So, is rationality politically incorrect, or what?

©2004, M. A. Padlipsky

Recently, a particularly ill-conceived but clearly "Politically Correct" bill came before the legislature of the state in which I reluctantly reside. It initially caught my attention merely because it was dealing with a topic about which I feel rather strongly, but a quite straightforward rational analysis of the proposed legislation immediately exposed an extremely undesirable unintended consequence.

Naturally, given the strength of my feelings, I not only telephoned "my" state Assembly member but also my state Senator...well, their offices anyway. Next, I composed a rather witty and pithy Letter to the Editor which I sent off to several leading newspapers in the state, and a couple of minor ones for good measure, and a separate, less-barbed letter a week later. I even sent netmail (as we called it when we were inventing it) to the bill's author, advising him of the unintended consequence. All to no avail.

Now, once you've learned that the state in question is California and the topic in question smoking, you might well imagine that I had no business expecting to have any impact. And you might well be right. However, the fact still remains that rationality was flouted across the board .

Were the grounds merely that appearing to give smokers any sort of break is viewed as "political suicide", particularly in California, or, more frighteningly, will even actually proving that legislation which is viewed as Politically Correct won't work is still not going to defeat it because such legislation is immune from rational analysis, in general?

Let's look at the specifics, even if it means that this, too, might never see the dark of print: The bill sought to ban smoking in cars where children were present. Its propounder seemingly felt so strongly about it that he kept revising it and resubmitting it, at least three times, when it was voted down on various grounds such as the difficulty of identifying under-18 year-olds at a distance.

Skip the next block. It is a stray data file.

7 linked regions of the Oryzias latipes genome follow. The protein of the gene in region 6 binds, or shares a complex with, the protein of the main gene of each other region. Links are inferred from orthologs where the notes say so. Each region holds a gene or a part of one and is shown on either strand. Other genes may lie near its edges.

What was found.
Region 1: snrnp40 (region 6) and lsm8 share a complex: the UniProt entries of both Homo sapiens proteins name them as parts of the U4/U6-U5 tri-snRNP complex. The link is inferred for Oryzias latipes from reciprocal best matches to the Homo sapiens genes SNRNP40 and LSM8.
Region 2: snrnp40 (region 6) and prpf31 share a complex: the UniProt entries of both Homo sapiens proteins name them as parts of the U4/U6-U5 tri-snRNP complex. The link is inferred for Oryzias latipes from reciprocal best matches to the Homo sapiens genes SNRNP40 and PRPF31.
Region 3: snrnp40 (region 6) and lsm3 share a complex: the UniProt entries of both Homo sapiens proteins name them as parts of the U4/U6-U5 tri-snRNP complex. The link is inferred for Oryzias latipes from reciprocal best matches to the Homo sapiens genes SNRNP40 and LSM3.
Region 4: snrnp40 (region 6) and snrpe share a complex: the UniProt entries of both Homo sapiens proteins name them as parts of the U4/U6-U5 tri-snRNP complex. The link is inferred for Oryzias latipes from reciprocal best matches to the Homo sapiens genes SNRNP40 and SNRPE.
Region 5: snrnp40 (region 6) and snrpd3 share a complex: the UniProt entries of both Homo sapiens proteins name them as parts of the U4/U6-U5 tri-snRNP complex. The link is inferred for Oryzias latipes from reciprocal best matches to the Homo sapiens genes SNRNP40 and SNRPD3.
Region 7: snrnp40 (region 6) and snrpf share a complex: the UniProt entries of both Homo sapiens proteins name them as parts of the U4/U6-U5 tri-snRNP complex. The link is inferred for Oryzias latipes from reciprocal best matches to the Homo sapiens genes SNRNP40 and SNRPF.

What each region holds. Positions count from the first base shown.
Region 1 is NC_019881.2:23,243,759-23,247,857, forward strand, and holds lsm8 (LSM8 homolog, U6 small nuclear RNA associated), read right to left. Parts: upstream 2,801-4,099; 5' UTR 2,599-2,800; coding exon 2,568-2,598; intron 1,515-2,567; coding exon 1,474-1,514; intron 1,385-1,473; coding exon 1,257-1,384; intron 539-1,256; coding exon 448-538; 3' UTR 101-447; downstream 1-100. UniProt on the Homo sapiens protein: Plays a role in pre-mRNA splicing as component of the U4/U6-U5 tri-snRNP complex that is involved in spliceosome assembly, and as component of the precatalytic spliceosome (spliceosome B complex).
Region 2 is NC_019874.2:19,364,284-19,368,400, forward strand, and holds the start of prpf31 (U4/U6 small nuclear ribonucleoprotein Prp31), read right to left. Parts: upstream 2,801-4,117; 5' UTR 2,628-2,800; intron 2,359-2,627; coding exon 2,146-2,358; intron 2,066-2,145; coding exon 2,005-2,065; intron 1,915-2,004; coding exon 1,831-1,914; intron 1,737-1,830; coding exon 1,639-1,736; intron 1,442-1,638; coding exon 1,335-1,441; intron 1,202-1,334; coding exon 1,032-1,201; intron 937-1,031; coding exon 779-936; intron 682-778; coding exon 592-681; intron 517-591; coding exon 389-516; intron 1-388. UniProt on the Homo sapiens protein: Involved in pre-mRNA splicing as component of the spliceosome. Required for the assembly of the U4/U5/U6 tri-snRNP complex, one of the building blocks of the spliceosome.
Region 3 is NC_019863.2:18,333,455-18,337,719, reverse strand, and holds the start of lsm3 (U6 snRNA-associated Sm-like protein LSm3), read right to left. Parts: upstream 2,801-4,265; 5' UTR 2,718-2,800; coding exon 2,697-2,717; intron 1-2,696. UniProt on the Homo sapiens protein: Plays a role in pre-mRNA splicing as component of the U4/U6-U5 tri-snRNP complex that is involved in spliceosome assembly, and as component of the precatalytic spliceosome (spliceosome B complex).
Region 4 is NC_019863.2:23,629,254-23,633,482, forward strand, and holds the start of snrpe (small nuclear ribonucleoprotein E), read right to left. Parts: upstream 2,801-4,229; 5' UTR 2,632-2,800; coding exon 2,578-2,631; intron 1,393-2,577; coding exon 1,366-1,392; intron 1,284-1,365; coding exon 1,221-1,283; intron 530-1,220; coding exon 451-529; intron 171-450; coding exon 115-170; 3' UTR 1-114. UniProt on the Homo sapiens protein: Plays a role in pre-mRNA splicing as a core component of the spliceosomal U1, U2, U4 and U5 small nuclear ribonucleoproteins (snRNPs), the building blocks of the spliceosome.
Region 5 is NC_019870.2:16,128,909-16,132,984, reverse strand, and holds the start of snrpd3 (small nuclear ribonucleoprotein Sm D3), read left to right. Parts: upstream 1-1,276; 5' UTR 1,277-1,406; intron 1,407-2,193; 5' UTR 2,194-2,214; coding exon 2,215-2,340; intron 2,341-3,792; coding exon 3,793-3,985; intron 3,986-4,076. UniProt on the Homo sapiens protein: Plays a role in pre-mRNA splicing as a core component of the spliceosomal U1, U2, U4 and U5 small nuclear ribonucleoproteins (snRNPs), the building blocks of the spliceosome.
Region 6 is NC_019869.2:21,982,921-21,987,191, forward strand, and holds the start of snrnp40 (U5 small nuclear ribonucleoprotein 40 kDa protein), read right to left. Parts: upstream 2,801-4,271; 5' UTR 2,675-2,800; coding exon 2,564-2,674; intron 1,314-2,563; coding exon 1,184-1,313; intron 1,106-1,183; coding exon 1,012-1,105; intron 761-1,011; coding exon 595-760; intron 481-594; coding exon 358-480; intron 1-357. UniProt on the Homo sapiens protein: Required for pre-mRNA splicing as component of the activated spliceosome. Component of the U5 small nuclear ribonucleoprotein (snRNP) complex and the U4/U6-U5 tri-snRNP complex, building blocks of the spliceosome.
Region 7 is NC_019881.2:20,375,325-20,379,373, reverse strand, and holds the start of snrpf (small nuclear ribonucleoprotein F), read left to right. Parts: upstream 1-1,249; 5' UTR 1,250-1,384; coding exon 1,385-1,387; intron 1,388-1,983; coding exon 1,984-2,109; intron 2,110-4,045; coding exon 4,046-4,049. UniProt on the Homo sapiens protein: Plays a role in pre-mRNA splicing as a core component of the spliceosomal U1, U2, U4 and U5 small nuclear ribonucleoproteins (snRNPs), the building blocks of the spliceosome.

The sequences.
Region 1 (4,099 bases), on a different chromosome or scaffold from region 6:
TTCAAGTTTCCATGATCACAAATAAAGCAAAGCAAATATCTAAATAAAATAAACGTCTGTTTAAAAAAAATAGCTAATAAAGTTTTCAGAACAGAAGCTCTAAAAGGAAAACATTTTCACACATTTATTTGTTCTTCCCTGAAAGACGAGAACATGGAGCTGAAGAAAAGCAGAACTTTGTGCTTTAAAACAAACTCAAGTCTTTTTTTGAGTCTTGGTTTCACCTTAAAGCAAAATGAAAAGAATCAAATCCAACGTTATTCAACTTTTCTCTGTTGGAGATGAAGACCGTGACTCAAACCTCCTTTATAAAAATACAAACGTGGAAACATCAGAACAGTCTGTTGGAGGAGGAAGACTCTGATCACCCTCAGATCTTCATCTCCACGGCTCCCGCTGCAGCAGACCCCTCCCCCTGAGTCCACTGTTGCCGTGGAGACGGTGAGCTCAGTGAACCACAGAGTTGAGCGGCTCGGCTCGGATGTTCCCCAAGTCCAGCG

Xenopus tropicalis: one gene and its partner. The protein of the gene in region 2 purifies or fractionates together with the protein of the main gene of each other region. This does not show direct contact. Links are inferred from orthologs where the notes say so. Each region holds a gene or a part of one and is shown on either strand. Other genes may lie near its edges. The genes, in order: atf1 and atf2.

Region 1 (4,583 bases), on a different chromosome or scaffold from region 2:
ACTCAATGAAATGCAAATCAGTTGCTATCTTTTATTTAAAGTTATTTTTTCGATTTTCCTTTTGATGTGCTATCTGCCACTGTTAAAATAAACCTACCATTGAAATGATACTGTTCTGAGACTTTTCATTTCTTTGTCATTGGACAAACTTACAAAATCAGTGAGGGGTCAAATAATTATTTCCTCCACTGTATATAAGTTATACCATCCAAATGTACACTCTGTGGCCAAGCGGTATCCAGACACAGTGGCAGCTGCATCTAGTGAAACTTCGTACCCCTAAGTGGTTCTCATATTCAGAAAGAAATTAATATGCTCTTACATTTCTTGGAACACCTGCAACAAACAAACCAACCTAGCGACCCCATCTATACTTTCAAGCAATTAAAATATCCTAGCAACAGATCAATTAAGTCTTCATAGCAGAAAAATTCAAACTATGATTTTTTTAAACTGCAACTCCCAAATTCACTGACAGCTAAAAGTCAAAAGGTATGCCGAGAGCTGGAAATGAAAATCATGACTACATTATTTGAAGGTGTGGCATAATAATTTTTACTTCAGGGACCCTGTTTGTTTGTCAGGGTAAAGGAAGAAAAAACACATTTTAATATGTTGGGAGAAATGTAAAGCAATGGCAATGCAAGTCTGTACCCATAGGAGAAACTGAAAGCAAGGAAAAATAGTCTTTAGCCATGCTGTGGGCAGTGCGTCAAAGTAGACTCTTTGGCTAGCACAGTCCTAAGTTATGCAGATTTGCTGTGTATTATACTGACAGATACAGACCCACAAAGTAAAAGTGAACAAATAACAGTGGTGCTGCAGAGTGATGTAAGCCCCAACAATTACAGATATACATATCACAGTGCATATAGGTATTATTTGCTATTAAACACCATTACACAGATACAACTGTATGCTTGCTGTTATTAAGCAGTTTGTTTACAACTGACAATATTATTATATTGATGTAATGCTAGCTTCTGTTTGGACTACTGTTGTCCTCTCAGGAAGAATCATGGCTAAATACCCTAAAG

Apparently, however, nowhere along the line did anyone ever voice the objection that if enacted it would demonstrably put children at greater risk than they would be put at by exposure to some "secondhand smoke". At any rate, if the point was raised on the floor of either house of the legislature it was neither reported in "the media" nor had it been heard about by the staff people I spoke to in "my" Senator's or Assemblyman's (oops, Assemblymember's) office.

Contrary to what you're probably expecting, the analysis doesn't hinge on the weakness of the "evidence" that secondhand smoke's dangerous in first place -- although it should be noted in passing that it takes a lot of statistical skulduggery to claim it is dangerous with a straight face (and a straitlace). No, the analysis actually starts with the premise that we'll pretend we accept all the bad things we're told about smoking, especially that smokers are "addicts", and see where that leads.

OK, then, so what do we know about addicts? Why, that they suffer from "withdrawal symptoms". And what are the withdrawal symptoms smokers suffer from? Well, just take a look at the Physicians' Desk Reference descriptions of what effects of stopping smoking such medications as "nicotine gum" and "the patch" are supposed to prevent, for those are the withdrawal symptoms (though you might have to think about that a bit). Increased irritability and difficulty concentrating are the relevant ones in our context. They're also the dominant ones, if you'll accept some anecdotal evidence.

Without even appealing to the consideration that driving is inherently stressful and hence more likely to prompt addicts to crave a "fix", consider what happens when in the course of the drive the driver does start experiencing the indicated withdrawal symptoms, just because it's been too long since the last fix or because the kids are being particularly annoying or for any reason whatsoever: the chances of a crash are clearly vastly amplified when having the fix and hence allaying the withdrawal symptoms -- difficulty concentrating and increased irritability, remember -- is against the law.